Whether it's solar, wind, or bio fuels, renewable sources of energy are here to stay. But how to make renewable infrastructure last? Stopping corrosion in solar and wind farms has become a major goal for energy providers.
Corrosion is a continuing and major issue in all fields of energy and particularly renewable energy. Newly engineered systems are designed for up to 30 years of service but exposure to environmental corrosion, UV, extreme temperatures and salt corrosion can challenge component durability. Excessive component failures can lead to high maintenance cost and overall under performance of energy output.
Preventing corrosion in solar and wind applications.
Fittings, solar cell support structures, wind generators and heat exchangers are exposed to pollution related corrosion and extreme environmental conditions. Additionally, systems located in coastal environments are exposed to high salt levels which can lead to component corrosion and failure. Get our corrosion presentation to learn about all our corrosion resistant coatings for stainless steel and other metals.
Typical polymeric coatings are degraded by UV and acid rain exposure, limiting their ability to achieve the target 30 year life. Metallic coatings can extend service life but cannot achieve the target 30 year lifespan. That leaves corrosion resistant alloys which will certainly achieve the performance goal but will add excessive cost and lead time. Semi metallic coatings like silicon offer a favorable mix of corrosion resistance, uv resistance and durability that can help solar and wind fields achieve their target 30 year life. Here are some examples of how silicon coatings can improve component and system life.
EIS (Electrochemical Impedance Spectroscopy) data show Dursan remains pinhole free after over 250 days of salt spray exposure. In the experiment below, test coupons were subjected to salt spray for 247 days.
Figure 1: Test coupons in salt spray chamber
The test samples were periodically tested by introducing a voltage between 5 to 50 mV in a range of frequencies. If the resulting data points do not diverge or curve as the voltage and frequencies change, that indicates no voltage breakthrough and no additional pin holes in the surface were produced during the salt spray exposure. For example the uncoated stainless steel test coupon began to show pinholes after just 15 days of exposure. Note the divergent EIS lines below.
After 61 days of salt spray exposure, the Dursan coated stainless steel test coupon exhibited minimal pin-holing and EIS divergence.
We continued the salt spray test for 247 days. On day 247 we tested the Dursan coupon again and found minimal divergence, indicating little pitting corrosion.
Industrial acid pollution is common, especially in urban environments. Acid exposure can significantly reduce the life of solar and wind systems, making improved acid corrosion essential to sustaining energy production over the projected 30 year lifespan. We conducted a series of comparative ATSM G31 immersion tests of various alloys to see how they performed after exposure to concentrated hydrochloric acid. We found the Dursan and Silcolloy coated samples performed comparably to Hastelloy® and other super alloys. All at a fraction of the cost of exotic alloys.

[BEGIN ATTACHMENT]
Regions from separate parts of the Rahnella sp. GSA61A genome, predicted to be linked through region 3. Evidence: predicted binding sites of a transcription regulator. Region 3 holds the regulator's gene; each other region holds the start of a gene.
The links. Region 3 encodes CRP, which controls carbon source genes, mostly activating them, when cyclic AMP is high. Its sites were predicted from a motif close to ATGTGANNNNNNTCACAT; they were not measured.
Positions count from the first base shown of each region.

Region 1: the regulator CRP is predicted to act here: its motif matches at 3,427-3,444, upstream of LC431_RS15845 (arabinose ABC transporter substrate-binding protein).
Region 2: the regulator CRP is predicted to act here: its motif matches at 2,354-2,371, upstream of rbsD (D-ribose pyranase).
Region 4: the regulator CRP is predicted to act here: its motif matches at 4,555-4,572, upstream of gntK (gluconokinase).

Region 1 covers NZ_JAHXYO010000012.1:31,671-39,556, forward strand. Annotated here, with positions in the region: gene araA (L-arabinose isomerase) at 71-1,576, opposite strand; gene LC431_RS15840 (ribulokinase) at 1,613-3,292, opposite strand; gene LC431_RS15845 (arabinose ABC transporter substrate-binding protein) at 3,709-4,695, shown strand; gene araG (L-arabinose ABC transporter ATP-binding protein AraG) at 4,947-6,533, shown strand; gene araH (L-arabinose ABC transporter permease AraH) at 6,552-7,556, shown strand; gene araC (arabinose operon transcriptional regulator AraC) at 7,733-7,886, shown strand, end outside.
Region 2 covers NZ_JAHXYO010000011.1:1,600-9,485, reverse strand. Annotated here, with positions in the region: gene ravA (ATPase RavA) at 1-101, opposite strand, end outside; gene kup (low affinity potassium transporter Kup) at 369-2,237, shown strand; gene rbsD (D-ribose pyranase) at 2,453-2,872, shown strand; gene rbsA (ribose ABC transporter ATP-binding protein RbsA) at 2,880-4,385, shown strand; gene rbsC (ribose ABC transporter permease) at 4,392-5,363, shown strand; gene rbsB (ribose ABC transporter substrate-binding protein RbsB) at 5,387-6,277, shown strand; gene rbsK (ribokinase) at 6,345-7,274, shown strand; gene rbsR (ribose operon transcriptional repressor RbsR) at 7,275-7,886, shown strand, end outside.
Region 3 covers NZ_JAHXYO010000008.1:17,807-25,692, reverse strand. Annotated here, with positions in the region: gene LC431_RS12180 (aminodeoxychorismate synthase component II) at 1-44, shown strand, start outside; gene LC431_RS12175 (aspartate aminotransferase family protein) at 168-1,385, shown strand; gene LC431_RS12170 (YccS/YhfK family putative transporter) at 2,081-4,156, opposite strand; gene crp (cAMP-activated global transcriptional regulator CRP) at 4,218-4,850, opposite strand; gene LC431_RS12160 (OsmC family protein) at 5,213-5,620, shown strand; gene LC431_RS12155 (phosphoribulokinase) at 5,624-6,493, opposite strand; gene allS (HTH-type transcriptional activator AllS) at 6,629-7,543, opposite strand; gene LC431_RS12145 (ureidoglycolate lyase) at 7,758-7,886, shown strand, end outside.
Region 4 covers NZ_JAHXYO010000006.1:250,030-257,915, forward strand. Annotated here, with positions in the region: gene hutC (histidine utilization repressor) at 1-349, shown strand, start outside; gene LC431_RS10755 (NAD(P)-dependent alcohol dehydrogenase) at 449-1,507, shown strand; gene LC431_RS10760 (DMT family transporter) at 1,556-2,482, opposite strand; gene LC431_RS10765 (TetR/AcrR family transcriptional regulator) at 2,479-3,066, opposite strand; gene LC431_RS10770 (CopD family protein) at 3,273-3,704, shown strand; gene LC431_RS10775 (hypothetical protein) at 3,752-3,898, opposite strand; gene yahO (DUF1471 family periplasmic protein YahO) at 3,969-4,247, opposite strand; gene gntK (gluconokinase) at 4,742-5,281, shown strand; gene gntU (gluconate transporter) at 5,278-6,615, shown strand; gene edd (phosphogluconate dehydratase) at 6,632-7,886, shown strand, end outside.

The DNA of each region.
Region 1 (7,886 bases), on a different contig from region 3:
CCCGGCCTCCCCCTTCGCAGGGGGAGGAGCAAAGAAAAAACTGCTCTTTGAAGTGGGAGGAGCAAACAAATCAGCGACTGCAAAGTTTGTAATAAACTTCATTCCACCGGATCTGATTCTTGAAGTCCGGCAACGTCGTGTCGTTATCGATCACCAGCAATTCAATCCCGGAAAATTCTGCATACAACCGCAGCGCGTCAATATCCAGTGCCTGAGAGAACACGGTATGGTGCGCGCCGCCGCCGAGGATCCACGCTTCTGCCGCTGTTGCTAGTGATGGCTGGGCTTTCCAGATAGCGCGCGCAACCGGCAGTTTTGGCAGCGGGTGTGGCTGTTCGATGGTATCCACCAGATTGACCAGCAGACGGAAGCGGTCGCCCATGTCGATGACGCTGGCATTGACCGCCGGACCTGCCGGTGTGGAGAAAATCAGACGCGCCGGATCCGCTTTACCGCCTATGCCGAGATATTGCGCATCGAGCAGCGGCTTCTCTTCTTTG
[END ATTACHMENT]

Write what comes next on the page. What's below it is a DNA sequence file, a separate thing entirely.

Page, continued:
Environmental Pollution and Sulfuric Acid Corrosion
Solar and wind farms are often exposed to industrial pollution, one of the most common pollutants being sulfur species or sulfuric acid. When combined with water in the atmosphere, acid rain is formed. Over time exposure to acid rain will degrade fittings and structural components of wind and solar farms. Silicon coatings can improve the durability of surfaces exposed to acid rain.
ASTM G31 immersion comparison of uncoated stainless steel vs. silicon coated (Dursan and Silcolloy) surfaces shows an order of magnitude reduction of sulfuric acid corrosion rate (see graph below). Making silicon coatings an option to consider when increasing the life of renewable energy systems.
Comparative galvanic corrosion was measured by immersing uncoated and coated aluminum test coupons into a salt solution. Galvanic potential was measured in a cathodic/anodic flat cell at a separation distance of 14 cm. The artificial seawater electrolyte conformed to ASTM D1141. The silicon coated (Dursan and Silcolloy) coupons exhibited significantly higher potential indicating fewer pinholes in the surface.
Read the entire galvanic corrosion comparison by clicking the report below.
A Unique Problem for CSP Plants.
Concentrated Solar Power plants (CSP) face one additional challenge. Temperatures on some CSP surfaces can reach 550 to 750c. Making it impossible to consider common coatings when selecting corrosion resistant materials. Silicon coatings can withstand exposure to extreme temperatures, making coatings like Silcolloy and Dursan an attractive option when improving corrosion resistance in high temperature applications like CSP plants. Watch our video and see how our high temperature corrosion resistant coatings perform.
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Interested in learning more about coatings for renewable energy? Get our coating specifications and then contact a Technical Service Team Expert to discuss your application.